Course Content and Outcome Guide for ENG 269
- Posted by:
- Joy Killgore
- Course Number:
- ENG 269
- Course Title:
- Wilderness Literature
- Credit Hours:
- Lecture hours:
- Lecture/Lab hours:
- Lab hours:
- Special Fee:
Course DescriptionExplores writings about wilderness and the natural world, giving attention to the relationship between nature and culture. Considers a variety of historical perspectives through essays, poetry, book-length nonfiction, novels, and film. Examines efforts to rethink the concept of wilderness with respect to law, gender, work, race, and the built environment (e.g., urban forests, gardens, farming) while addressing contemporary concerns for global environmental sustainability. Prerequisite: WR 115 and RD 115 or equivalent placement test scores. Audit available.
Intended Outcomes for the course
Upon successful completion, student should be able to:
- Use literary analysis to understand, critique, and discuss writings about wilderness and the natural world, recognizing important themes, concepts, and issues.
- Recognize how literature shapes and challenges our attitudes and actions towards nature—and how our ideas about the meaning of wilderness continue to evolve.
- Apply an understanding of wilderness literature to the vision of global environmental sustainability.
- Write clearly about the complex ideas and questions pertaining to the literature of wilderness and the natural world.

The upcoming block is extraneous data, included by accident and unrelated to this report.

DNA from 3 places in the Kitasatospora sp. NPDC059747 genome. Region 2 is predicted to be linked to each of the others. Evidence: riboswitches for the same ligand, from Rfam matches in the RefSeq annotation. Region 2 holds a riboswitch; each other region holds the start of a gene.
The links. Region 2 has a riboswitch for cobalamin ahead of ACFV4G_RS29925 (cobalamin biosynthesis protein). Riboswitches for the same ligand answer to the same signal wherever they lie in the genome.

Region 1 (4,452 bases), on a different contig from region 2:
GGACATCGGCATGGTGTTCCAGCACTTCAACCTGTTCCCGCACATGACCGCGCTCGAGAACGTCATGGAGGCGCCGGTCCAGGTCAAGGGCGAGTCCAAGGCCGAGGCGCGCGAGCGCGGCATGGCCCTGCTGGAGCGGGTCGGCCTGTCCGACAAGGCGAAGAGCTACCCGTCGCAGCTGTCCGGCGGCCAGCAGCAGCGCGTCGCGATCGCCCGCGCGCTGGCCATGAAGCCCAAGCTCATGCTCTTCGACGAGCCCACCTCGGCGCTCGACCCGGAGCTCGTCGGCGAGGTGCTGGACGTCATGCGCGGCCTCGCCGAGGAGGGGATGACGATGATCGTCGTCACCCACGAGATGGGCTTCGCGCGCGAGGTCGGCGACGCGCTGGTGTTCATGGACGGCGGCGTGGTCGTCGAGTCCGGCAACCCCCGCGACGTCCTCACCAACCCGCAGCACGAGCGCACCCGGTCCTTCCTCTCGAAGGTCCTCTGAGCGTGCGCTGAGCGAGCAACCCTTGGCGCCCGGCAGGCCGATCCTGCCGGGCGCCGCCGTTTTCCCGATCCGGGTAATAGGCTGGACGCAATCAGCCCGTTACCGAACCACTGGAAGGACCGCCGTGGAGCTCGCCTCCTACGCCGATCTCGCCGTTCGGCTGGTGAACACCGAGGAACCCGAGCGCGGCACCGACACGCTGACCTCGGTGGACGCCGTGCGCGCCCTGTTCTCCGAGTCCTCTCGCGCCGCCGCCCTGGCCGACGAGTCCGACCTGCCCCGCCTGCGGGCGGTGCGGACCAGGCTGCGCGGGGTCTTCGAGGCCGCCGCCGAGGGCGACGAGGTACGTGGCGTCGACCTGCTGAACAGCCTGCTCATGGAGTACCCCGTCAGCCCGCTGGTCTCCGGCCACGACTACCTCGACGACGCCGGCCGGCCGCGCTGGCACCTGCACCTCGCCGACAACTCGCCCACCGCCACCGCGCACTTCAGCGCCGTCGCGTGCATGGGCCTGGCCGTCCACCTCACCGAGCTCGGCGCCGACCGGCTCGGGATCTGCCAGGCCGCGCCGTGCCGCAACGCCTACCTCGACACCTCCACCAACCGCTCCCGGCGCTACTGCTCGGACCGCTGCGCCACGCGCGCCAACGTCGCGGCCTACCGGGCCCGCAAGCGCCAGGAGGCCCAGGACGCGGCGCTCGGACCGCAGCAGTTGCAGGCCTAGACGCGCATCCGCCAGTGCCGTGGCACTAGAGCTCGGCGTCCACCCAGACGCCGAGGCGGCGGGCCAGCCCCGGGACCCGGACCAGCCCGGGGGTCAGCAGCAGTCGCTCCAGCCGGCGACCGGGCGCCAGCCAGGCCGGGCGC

Course Activities and Design
Students will read and discuss assigned course materials, responding in writing assignments both formal and informal. Class time may include lecture, small? and large?group discussion, reading and annotating poems and other texts, viewing film clips, listening to audio, giving individual and group presentations, doing group in?class projects, and possibly taking excursions outside of the classroom.
Outcome Assessment Strategies
Tools for assessment may include quizzes, reading responses, oral presentations, tests, midterm exam, final exam, field reports, film reviews, formal academic essays, in?class writing, and out?of?class writing.
Course Content (Themes, Concepts, Issues and Skills)
Point?of?view, characterization, structure, setting, tone, diction, persuasion/argument, description, figurative language, genres of wilderness literature (e.g., personal essay, profile, historical realism, satire, field notes, diary, short story, polemic, novel, poetry, fiction, documentary and narrative film), Colonial Era, Age of Romanticism, Garden of Eden, Transcendentalism, Age of Realism, Naturalism, Wilderness, tourism, leisure, the sublime, the frontier, mountains, Manifest Destiny, democracy, the Oregon Trail, animals and animal rights, risk, surviving wilderness, U.S. federal government, industry and mechanization, conservation, communitarian/individual experience of nature, National Park Service, U.S. Forest Service, Wilderness Act of 1964, National Wildlife Refuge System, role of human beings in the natural world, The Chain of Being, interdependence of nature and culture, environmental movement, defending wilderness, bio?diversity, global environmental sustainability, eco?criticism, gender, women and wilderness, deep ecology, eco?defense, wilderness in western and eastern religions, class and race in the construction of wilderness, rethinking wilderness, “wildness,” dualism, the practice of the wild, hunting, agriculture, gardening, nature and work, urban forestry, landscape design, adventure travel, nature?deficit disorder, concept of the commons (e.g., ocean and sky), NPS Night Sky Team, dark sky movement.
Skills and competencies: close reading, analysis, synthesis, writing about literature, oral presentations, discussion, independent research, developing personal positions, defending personal positions.